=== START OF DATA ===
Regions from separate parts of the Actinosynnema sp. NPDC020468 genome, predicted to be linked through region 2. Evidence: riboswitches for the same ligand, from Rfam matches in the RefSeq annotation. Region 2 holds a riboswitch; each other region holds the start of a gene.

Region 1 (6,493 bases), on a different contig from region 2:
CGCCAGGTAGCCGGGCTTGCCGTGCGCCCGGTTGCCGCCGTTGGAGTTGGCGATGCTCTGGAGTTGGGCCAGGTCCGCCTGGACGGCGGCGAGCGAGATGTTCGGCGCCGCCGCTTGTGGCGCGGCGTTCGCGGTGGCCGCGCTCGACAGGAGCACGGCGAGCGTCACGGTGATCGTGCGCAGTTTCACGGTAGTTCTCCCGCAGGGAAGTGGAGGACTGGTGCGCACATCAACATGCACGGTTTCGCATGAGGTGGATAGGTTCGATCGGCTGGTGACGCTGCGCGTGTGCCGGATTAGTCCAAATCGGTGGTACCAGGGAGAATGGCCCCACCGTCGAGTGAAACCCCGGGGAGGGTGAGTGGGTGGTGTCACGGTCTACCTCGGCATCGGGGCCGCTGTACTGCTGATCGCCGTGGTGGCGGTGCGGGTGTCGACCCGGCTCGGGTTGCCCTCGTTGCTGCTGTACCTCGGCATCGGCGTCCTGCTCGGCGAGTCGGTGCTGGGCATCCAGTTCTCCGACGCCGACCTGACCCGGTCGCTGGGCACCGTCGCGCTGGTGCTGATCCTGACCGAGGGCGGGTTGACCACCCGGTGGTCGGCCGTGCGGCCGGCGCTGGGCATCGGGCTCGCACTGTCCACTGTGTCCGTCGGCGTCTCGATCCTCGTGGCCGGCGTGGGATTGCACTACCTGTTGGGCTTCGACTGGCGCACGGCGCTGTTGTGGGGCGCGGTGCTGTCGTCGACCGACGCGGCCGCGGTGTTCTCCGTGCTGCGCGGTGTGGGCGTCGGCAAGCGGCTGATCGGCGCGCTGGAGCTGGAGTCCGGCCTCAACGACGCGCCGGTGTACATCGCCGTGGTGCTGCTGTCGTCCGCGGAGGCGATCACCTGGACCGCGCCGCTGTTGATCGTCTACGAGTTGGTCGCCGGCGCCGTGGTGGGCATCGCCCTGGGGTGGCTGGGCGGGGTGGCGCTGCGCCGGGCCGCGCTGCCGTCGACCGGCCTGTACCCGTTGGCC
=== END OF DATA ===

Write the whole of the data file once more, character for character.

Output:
Regions from separate parts of the Actinosynnema sp. NPDC020468 genome, predicted to be linked through region 2. Evidence: riboswitches for the same ligand, from Rfam matches in the RefSeq annotation. Region 2 holds a riboswitch; each other region holds the start of a gene.

Region 1 (6,493 bases), on a different contig from region 2:
CGCCAGGTAGCCGGGCTTGCCGTGCGCCCGGTTGCCGCCGTTGGAGTTGGCGATGCTCTGGAGTTGGGCCAGGTCCGCCTGGACGGCGGCGAGCGAGATGTTCGGCGCCGCCGCTTGTGGCGCGGCGTTCGCGGTGGCCGCGCTCGACAGGAGCACGGCGAGCGTCACGGTGATCGTGCGCAGTTTCACGGTAGTTCTCCCGCAGGGAAGTGGAGGACTGGTGCGCACATCAACATGCACGGTTTCGCATGAGGTGGATAGGTTCGATCGGCTGGTGACGCTGCGCGTGTGCCGGATTAGTCCAAATCGGTGGTACCAGGGAGAATGGCCCCACCGTCGAGTGAAACCCCGGGGAGGGTGAGTGGGTGGTGTCACGGTCTACCTCGGCATCGGGGCCGCTGTACTGCTGATCGCCGTGGTGGCGGTGCGGGTGTCGACCCGGCTCGGGTTGCCCTCGTTGCTGCTGTACCTCGGCATCGGCGTCCTGCTCGGCGAGTCGGTGCTGGGCATCCAGTTCTCCGACGCCGACCTGACCCGGTCGCTGGGCACCGTCGCGCTGGTGCTGATCCTGACCGAGGGCGGGTTGACCACCCGGTGGTCGGCCGTGCGGCCGGCGCTGGGCATCGGGCTCGCACTGTCCACTGTGTCCGTCGGCGTCTCGATCCTCGTGGCCGGCGTGGGATTGCACTACCTGTTGGGCTTCGACTGGCGCACGGCGCTGTTGTGGGGCGCGGTGCTGTCGTCGACCGACGCGGCCGCGGTGTTCTCCGTGCTGCGCGGTGTGGGCGTCGGCAAGCGGCTGATCGGCGCGCTGGAGCTGGAGTCCGGCCTCAACGACGCGCCGGTGTACATCGCCGTGGTGCTGCTGTCGTCCGCGGAGGCGATCACCTGGACCGCGCCGCTGTTGATCGTCTACGAGTTGGTCGCCGGCGCCGTGGTGGGCATCGCCCTGGGGTGGCTGGGCGGGGTGGCGCTGCGCCGGGCCGCGCTGCCGTCGACCGGCCTGTACCCGTTGGCC